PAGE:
How to Know Your Worth As An Artist?

  • Embrace Your Artistic Skill and Passion: Craft handmade art is a unique blend of skill, creativity, and passion. Recognize the craftsmanship you bring to each artwork you create. Understand that your talent and dedication make your creations valuable and worthy of recognition.
  • Evaluate Your Work: Originality sets your handmade pieces apart from mass-produced items. Each of your creations carries a touch of your artistic identity, making them one-of-a-kind. This originality enhances the value of your work and makes it desirable to art enthusiasts and consumers seeking something distinctive.
  • Consider the Amount of Time and Effort Invested: Creating art requires time, effort, and meticulous attention to detail. Consider the amount of time you invest in each piece and the level of craftsmanship involved. Acknowledging your dedication to your work helps you determine a fair price that reflects the value of your efforts.
  • Research the Market and Understand the Demand: To determine your worth as a craft handmade artist, it is crucial to familiarize yourself with the market and understand the demand for your specialty. Research similar products and their price ranges, considering factors such as materials used, intricacy, and overall quality. This knowledge will allow you to set competitive prices while recognizing the value of your own work.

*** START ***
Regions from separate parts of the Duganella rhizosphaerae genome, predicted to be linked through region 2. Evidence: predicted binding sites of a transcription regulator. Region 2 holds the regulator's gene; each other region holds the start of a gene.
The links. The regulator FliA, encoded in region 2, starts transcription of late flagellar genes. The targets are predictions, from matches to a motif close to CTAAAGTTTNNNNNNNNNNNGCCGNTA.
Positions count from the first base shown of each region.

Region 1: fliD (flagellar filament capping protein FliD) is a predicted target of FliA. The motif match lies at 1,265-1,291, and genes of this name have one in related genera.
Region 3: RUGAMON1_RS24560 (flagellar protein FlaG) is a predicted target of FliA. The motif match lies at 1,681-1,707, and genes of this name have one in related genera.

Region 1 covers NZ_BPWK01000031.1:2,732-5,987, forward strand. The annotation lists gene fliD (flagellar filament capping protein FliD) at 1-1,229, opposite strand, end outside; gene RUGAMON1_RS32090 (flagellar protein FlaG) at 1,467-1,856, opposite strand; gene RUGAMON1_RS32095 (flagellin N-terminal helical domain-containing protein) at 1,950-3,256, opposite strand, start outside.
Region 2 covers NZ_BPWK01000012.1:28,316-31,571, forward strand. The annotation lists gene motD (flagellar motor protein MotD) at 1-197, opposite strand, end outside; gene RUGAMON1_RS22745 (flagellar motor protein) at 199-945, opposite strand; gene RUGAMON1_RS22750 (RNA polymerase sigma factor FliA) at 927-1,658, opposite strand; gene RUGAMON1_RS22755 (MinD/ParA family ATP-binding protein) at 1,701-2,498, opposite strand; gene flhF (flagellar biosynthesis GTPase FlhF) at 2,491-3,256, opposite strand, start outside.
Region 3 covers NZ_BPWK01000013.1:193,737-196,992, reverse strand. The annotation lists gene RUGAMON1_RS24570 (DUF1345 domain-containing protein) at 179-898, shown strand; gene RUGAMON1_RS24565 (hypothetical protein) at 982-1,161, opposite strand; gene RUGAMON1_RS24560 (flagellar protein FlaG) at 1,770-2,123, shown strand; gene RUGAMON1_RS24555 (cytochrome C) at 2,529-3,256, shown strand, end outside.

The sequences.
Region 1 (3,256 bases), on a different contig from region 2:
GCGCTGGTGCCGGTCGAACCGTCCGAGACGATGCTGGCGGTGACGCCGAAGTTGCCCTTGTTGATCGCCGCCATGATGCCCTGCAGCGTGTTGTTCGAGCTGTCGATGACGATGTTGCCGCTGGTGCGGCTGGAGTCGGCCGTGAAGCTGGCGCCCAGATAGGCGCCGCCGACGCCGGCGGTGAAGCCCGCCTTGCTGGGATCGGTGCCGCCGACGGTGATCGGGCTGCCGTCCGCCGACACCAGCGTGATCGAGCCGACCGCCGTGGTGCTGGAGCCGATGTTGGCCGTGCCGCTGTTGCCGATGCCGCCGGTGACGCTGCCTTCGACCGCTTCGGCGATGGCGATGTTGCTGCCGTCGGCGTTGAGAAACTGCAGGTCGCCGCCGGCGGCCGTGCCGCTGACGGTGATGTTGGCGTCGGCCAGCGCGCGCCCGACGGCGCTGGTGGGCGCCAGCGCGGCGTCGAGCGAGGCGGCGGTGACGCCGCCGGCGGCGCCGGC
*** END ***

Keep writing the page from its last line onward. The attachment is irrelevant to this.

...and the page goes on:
• Build a Supportive Network: Surround yourself with a supportive community of fellow artists, mentors, and friends who understand the challenges and rewards of being a handmade artist. Engage in workshops, attend events, and seek recognition in art communities or magazines. Such support and recognition contribute to your artwork’s self-worth and perceived value.